When fourteen-year-old Gemma Kramer's broken body is found on the floor of St. Sebastian's Church, the official ruling is that she jumped to her death from the organ gallery. But then a witness claims to have seen Gemma kissing a much older man before the two disappeared into the church together. After the toxicology report comes back showing traces of GHB in her system, a full-scale murder investigation is launched.
At the helm is DI Mark Tartaglia, a stubborn detective known for following his hunches. It's Tartaglia's first time in charge, and he walks right into a political minefield as the murder squad turns up three more suspicious deaths -- all involving vulnerable young women falling from strange places, all initially ruled suicides.
DI Mark Tartaglia and DS Sam (Samantha) Donovan are straightforward investigators with no overriding hangups or addictions. There are relationship issues within the department, but that is about as complicated as it gets, and I liked that. I don't mind it when a book focuses on a policeman who is damaged or recovering, but sometimes I like a straight police story. Unfortunately this one is also about a serial killer and that is not my favorite story line.
This book is the first in a series of four books. Although the books are billed as the Mark Tartaglia series, DS Sam Donovan also gets plenty of involvement and attention in this one. At one time she was attracted to Mark, but decided early on that wasn't going to work. There is also a focus on the new head of the group, DCI Carolyn Steele, who is brought in to take over the investigation when it begins to get more attention. Mark resents this but handles himself well in the situation. We get a look at the personal lives of several of the detectives, but not to the extent that it takes over the main story.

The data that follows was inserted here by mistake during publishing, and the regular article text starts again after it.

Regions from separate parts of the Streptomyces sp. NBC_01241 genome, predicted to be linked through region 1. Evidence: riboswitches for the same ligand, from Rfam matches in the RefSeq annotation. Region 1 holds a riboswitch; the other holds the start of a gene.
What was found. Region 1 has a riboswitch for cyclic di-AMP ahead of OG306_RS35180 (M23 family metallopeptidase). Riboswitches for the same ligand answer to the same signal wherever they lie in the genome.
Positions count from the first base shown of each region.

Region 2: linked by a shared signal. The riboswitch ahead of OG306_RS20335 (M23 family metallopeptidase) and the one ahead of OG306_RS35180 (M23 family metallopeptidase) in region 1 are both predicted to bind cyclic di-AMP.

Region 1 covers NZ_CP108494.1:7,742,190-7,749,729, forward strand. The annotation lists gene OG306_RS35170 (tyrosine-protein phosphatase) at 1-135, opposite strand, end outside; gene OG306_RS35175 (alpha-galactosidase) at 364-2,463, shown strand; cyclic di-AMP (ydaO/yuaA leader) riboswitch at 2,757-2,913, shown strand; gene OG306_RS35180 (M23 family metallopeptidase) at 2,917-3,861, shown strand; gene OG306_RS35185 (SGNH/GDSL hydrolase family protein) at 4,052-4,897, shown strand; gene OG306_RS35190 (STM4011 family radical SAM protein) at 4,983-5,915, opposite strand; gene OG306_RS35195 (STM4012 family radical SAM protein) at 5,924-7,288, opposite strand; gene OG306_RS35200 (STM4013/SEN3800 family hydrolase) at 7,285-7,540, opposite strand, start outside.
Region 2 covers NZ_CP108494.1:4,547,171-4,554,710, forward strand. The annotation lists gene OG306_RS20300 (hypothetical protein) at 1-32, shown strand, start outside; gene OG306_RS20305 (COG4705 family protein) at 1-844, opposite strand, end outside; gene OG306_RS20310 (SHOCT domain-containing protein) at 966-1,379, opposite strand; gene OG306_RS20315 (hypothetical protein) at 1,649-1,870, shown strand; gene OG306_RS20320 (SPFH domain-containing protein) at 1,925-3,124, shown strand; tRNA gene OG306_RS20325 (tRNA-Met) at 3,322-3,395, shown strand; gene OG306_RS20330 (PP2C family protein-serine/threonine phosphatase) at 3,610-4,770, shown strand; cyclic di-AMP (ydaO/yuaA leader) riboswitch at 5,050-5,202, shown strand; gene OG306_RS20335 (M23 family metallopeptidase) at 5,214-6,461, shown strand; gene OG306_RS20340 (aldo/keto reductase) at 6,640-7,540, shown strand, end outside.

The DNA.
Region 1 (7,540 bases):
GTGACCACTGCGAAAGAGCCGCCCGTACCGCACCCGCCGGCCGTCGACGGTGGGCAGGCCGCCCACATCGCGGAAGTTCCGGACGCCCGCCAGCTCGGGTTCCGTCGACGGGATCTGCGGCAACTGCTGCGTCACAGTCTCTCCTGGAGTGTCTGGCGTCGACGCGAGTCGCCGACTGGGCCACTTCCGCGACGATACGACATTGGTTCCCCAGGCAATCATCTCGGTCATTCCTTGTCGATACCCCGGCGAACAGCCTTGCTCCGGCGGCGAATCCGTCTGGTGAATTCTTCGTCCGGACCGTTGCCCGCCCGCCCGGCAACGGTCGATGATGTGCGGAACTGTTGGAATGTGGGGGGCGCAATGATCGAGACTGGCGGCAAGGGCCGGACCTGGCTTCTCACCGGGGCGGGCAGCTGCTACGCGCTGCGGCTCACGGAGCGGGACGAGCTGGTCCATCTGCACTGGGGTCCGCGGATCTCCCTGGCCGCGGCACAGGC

For readers who like serial killer novels or don't have a bias one way or the other, I can say that this is a good police procedural and I highly recommend it. The detectives are not overly flawed; they have the normal amount of problems that anyone would have. None of them are perfect; none are know-it-alls. The detection is realistic and there is sufficient action and tension to keep one interested, without any graphic violence.
Publisher: MacAdam/Cage Publishing, 2007.
Length: 341 pages
Series: Mark Tataglia, #1
Genre: Police Procedural
Source: I purchased my copy.